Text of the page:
I have been utterly bewitched by the recording of Owen Lowery speaking about his experiences and understanding of interpretation as he wrote his poem for our project. I wrote this to Anna once I’d heard it on Thursday evening:

“The way that Owen parses his words is INCREDIBLE. Can you hear the sub-vocal sounds of his breath? Is his breathing regulated by a machine of some sort? I’m asking not to subtract from the meaningfulness of his words but to add to them. He is expressing his thoughts about interpretation and the Air film embodied through his form of breath. And that breath is rhythmically tied to what sounds like the mechanical regulation of his body. I think it’s incredible. I want to be able to hear *under* his words as well as to hear the words themselves. The sound recording of his voice is very meaningful to me in the ways it connects in unspoken ways to embodiment. The words say something and the breath adds something to it.”

Anna explained to me that Owen is tetraplegic, and consequently his speech is performed between breaths on his ventilator. I think this gives astounding presence to the concept of embodied interpretation, not just through the content of Owen’s words, but through the ways his voice embodies them.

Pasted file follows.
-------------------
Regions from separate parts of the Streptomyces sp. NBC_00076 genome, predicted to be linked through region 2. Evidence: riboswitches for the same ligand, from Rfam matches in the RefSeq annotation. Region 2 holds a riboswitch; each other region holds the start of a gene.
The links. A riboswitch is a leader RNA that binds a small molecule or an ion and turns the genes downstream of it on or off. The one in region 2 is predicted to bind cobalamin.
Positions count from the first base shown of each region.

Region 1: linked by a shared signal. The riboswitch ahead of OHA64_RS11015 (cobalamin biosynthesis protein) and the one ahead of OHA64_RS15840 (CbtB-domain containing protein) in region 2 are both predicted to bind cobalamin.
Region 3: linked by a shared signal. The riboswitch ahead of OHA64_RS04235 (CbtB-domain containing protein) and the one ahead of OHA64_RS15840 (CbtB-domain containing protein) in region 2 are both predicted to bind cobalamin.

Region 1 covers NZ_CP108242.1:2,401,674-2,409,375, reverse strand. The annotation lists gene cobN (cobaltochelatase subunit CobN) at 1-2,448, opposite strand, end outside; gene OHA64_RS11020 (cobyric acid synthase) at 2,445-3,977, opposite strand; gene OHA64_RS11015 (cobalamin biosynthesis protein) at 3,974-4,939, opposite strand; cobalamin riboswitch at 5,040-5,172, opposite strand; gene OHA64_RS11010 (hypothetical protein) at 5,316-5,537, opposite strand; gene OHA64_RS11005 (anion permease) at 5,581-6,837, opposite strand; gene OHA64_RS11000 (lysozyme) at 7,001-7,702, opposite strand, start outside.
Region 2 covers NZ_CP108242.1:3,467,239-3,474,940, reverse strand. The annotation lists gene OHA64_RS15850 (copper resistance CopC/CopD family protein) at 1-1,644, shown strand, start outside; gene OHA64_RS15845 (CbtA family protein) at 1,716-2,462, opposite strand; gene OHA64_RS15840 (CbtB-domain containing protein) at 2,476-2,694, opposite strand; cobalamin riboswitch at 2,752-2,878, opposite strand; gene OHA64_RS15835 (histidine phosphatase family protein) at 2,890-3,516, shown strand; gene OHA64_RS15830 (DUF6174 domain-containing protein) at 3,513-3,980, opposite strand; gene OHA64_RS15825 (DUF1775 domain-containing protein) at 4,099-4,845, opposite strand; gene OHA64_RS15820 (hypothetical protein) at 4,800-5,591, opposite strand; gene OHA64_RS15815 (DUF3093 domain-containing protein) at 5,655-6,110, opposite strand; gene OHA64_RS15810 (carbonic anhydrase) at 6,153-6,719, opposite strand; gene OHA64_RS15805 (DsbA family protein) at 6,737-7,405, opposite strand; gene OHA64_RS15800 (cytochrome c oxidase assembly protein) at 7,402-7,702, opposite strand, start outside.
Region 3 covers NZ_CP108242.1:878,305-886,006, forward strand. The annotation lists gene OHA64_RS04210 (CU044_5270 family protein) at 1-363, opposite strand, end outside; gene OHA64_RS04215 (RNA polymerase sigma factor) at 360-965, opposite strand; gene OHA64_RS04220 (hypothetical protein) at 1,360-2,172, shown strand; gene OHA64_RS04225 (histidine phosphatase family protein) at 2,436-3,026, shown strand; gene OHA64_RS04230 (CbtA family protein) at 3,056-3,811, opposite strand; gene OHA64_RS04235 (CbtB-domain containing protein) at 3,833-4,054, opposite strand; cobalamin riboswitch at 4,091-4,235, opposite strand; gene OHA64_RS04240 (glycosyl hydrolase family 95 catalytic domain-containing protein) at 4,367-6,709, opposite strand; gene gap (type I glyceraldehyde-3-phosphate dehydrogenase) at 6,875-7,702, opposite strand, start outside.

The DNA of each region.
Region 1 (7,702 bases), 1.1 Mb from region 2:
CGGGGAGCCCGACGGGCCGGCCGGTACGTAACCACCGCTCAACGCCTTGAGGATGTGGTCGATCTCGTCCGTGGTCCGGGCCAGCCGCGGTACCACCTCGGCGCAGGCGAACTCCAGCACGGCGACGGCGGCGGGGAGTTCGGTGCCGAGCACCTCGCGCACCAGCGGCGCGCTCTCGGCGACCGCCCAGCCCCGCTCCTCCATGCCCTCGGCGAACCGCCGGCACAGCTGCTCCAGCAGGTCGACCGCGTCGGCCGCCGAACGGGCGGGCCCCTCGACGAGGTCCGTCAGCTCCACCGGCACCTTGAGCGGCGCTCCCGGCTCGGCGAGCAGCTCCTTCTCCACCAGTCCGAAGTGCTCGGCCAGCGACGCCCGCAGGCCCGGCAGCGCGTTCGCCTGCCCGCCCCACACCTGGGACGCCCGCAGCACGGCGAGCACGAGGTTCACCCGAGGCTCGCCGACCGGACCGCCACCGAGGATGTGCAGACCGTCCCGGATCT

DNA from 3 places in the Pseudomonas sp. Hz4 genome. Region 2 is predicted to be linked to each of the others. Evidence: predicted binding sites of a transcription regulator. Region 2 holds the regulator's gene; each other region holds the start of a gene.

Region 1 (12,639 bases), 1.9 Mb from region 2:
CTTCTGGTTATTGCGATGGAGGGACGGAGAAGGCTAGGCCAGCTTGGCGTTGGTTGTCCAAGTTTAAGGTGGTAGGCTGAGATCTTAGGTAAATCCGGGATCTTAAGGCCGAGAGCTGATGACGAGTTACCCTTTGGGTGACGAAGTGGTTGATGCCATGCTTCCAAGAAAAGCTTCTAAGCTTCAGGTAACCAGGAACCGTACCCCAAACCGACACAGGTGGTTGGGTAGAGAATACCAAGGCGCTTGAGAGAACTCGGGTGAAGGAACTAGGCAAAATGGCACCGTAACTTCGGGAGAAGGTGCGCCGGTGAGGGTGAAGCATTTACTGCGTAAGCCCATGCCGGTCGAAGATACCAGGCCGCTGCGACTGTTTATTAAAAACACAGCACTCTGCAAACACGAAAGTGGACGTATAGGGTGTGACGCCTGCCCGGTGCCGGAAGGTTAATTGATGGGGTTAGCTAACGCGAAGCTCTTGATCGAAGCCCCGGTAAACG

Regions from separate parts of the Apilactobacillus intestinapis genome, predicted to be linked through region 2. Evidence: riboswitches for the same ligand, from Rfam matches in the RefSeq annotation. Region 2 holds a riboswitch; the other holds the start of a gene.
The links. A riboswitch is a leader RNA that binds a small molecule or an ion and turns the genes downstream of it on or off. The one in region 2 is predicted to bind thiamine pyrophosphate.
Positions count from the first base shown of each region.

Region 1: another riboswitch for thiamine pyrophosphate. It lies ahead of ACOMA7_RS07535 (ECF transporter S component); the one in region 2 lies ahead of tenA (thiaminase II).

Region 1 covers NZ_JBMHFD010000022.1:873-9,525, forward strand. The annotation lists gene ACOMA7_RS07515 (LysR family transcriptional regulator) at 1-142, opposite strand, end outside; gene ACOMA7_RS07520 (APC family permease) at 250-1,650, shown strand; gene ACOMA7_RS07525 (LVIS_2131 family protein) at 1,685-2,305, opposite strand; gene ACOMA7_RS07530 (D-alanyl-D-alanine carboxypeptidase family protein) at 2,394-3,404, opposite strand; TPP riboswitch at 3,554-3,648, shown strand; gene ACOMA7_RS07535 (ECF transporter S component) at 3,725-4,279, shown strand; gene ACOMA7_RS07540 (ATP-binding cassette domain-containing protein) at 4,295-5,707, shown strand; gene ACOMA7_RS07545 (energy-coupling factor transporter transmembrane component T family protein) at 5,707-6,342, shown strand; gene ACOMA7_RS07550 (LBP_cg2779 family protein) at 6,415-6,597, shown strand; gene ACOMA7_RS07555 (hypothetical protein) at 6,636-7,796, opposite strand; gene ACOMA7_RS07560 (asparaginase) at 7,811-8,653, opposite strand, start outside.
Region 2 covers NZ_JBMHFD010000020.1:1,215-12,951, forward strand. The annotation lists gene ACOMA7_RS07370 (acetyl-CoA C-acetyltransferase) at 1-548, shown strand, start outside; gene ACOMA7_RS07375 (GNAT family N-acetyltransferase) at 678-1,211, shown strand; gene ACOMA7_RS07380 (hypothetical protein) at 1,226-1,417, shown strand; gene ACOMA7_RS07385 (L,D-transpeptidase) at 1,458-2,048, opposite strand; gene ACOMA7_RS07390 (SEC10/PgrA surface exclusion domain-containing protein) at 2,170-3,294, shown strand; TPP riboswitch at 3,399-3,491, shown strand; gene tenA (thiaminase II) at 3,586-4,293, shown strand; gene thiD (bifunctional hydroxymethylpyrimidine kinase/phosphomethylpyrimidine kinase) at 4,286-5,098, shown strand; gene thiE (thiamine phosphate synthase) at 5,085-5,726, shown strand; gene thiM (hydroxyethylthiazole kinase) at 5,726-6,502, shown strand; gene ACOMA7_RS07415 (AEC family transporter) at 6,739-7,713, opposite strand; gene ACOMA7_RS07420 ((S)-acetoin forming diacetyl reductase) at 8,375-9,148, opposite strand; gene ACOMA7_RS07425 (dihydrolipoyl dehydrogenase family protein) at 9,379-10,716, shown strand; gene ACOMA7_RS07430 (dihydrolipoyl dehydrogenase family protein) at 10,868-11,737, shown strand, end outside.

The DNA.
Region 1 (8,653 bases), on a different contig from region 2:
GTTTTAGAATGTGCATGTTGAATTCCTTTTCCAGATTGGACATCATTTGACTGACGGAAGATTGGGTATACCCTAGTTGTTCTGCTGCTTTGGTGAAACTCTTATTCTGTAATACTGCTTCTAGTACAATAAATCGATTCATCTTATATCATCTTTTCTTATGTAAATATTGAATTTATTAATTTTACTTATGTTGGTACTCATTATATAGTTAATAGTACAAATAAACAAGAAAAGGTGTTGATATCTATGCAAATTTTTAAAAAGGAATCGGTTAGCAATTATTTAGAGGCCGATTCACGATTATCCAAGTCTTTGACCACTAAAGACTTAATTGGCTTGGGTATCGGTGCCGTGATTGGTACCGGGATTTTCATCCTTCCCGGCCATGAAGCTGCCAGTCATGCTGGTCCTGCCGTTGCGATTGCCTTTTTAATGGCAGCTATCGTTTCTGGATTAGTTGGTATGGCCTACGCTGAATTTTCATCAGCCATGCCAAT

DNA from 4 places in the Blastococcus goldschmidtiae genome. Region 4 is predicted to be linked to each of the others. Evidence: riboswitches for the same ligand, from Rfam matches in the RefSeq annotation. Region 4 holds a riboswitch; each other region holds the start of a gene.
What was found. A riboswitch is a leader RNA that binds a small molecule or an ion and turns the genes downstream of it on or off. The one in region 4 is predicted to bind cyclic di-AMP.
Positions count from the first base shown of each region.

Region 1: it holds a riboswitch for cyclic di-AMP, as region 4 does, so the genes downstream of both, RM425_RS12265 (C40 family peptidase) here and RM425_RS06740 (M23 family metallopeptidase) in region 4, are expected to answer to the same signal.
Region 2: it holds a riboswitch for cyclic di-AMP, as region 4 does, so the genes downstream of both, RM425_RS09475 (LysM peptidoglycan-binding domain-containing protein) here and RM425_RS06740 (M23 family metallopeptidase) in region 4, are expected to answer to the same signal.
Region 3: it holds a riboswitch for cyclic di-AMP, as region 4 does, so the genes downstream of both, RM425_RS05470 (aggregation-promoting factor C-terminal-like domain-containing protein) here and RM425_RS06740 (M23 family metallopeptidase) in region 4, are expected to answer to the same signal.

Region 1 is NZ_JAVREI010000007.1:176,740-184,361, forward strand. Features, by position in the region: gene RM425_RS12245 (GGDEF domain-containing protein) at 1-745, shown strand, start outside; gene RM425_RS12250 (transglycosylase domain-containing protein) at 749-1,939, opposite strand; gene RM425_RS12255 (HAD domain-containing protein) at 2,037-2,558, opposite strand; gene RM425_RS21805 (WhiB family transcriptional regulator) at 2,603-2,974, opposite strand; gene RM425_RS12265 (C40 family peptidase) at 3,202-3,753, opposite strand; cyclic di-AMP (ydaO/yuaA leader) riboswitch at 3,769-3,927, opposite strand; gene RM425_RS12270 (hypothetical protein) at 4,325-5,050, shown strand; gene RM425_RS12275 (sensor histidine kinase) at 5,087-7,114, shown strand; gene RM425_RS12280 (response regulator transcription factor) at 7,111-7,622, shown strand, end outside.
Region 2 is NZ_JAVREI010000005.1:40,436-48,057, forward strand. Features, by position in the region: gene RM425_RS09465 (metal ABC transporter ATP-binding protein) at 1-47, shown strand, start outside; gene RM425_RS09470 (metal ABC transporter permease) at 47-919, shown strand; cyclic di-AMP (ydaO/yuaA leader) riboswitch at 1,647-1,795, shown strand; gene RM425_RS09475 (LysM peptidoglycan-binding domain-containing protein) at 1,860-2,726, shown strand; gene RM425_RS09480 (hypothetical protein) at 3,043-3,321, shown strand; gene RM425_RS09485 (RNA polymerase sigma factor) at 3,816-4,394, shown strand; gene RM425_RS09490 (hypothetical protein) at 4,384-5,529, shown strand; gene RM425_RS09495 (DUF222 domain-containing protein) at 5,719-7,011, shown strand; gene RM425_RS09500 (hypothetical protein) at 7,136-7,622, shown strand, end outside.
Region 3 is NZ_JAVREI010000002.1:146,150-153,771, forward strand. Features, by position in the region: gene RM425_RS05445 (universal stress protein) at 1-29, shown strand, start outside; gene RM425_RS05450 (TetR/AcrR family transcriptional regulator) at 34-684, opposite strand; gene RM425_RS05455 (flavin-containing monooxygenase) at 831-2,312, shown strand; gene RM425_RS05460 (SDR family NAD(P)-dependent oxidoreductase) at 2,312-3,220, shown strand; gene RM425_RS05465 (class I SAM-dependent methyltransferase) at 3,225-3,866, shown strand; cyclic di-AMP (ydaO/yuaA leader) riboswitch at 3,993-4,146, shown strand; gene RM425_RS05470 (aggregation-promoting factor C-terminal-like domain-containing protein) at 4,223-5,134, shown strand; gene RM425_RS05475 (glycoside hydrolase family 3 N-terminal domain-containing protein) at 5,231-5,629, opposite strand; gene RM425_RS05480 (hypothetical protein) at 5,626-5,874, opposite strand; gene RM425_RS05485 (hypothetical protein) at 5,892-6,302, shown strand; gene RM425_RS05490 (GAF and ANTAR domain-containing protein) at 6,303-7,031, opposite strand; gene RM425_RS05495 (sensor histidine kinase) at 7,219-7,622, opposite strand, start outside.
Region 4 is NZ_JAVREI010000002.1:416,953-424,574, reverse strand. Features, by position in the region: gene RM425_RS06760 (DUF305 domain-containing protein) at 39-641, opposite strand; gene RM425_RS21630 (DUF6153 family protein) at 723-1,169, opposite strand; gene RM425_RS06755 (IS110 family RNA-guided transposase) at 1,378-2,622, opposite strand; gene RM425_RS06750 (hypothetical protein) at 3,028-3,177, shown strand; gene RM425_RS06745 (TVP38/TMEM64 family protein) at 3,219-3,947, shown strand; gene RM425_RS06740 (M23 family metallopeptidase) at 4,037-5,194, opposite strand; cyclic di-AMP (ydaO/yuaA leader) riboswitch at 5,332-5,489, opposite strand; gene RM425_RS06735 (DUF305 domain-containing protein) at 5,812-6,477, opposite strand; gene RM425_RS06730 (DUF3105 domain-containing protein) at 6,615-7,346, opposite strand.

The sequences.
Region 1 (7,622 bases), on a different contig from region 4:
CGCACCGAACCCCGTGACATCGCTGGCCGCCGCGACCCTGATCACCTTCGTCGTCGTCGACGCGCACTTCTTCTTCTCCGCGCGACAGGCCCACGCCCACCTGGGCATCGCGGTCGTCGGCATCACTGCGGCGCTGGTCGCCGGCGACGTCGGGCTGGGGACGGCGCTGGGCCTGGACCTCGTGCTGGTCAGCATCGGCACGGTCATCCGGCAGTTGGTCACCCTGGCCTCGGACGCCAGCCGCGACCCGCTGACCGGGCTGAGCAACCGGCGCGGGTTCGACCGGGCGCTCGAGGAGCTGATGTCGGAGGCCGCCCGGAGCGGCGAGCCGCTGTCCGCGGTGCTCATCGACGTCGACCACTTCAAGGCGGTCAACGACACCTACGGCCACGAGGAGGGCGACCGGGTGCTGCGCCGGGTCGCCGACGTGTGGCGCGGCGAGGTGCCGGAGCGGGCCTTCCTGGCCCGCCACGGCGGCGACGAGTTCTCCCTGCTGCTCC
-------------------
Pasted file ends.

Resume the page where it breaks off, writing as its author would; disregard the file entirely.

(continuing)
I’m not in any way suggesting that my recent experiences with vertigo, and Owen’s embodied recording of interpretation, have any similarities. It’s actually the difference I am much more interested in. The ways that our bodies do speak through language. And maybe writing, as an intermediary in that process, is fundamentally connected to embodiment, whether we want it to or not?